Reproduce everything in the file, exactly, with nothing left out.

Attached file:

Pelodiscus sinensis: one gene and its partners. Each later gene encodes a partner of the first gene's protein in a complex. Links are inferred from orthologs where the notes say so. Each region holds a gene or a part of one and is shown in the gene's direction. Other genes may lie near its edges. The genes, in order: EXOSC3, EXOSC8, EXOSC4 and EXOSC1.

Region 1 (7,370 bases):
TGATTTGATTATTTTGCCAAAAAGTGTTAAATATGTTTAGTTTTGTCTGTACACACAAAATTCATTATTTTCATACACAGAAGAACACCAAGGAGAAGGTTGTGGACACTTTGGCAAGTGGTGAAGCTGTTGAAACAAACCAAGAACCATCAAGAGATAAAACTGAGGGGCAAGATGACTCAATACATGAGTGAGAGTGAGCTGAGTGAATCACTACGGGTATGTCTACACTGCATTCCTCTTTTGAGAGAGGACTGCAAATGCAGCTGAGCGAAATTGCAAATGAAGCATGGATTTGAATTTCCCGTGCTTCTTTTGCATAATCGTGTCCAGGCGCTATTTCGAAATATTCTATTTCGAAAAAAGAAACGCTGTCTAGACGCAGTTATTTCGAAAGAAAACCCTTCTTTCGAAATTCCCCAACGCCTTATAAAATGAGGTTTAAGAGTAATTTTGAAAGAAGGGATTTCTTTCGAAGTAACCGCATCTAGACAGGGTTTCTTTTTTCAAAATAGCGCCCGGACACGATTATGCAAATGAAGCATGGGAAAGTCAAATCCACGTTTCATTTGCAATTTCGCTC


Pelodiscus sinensis: one gene and its partners. Each later gene encodes a partner of the first gene's protein in a complex. Links are inferred from orthologs where the notes say so. Each region holds a gene or a part of one and is shown in the gene's direction. Other genes may lie near its edges. The genes, in order: EXOSC3, EXOSC8, EXOSC4 and EXOSC1.

Region 1 (7,370 bases):
TGATTTGATTATTTTGCCAAAAAGTGTTAAATATGTTTAGTTTTGTCTGTACACACAAAATTCATTATTTTCATACACAGAAGAACACCAAGGAGAAGGTTGTGGACACTTTGGCAAGTGGTGAAGCTGTTGAAACAAACCAAGAACCATCAAGAGATAAAACTGAGGGGCAAGATGACTCAATACATGAGTGAGAGTGAGCTGAGTGAATCACTACGGGTATGTCTACACTGCATTCCTCTTTTGAGAGAGGACTGCAAATGCAGCTGAGCGAAATTGCAAATGAAGCATGGATTTGAATTTCCCGTGCTTCTTTTGCATAATCGTGTCCAGGCGCTATTTCGAAATATTCTATTTCGAAAAAAGAAACGCTGTCTAGACGCAGTTATTTCGAAAGAAAACCCTTCTTTCGAAATTCCCCAACGCCTTATAAAATGAGGTTTAAGAGTAATTTTGAAAGAAGGGATTTCTTTCGAAGTAACCGCATCTAGACAGGGTTTCTTTTTTCAAAATAGCGCCCGGACACGATTATGCAAATGAAGCATGGGAAAGTCAAATCCACGTTTCATTTGCAATTTCGCTC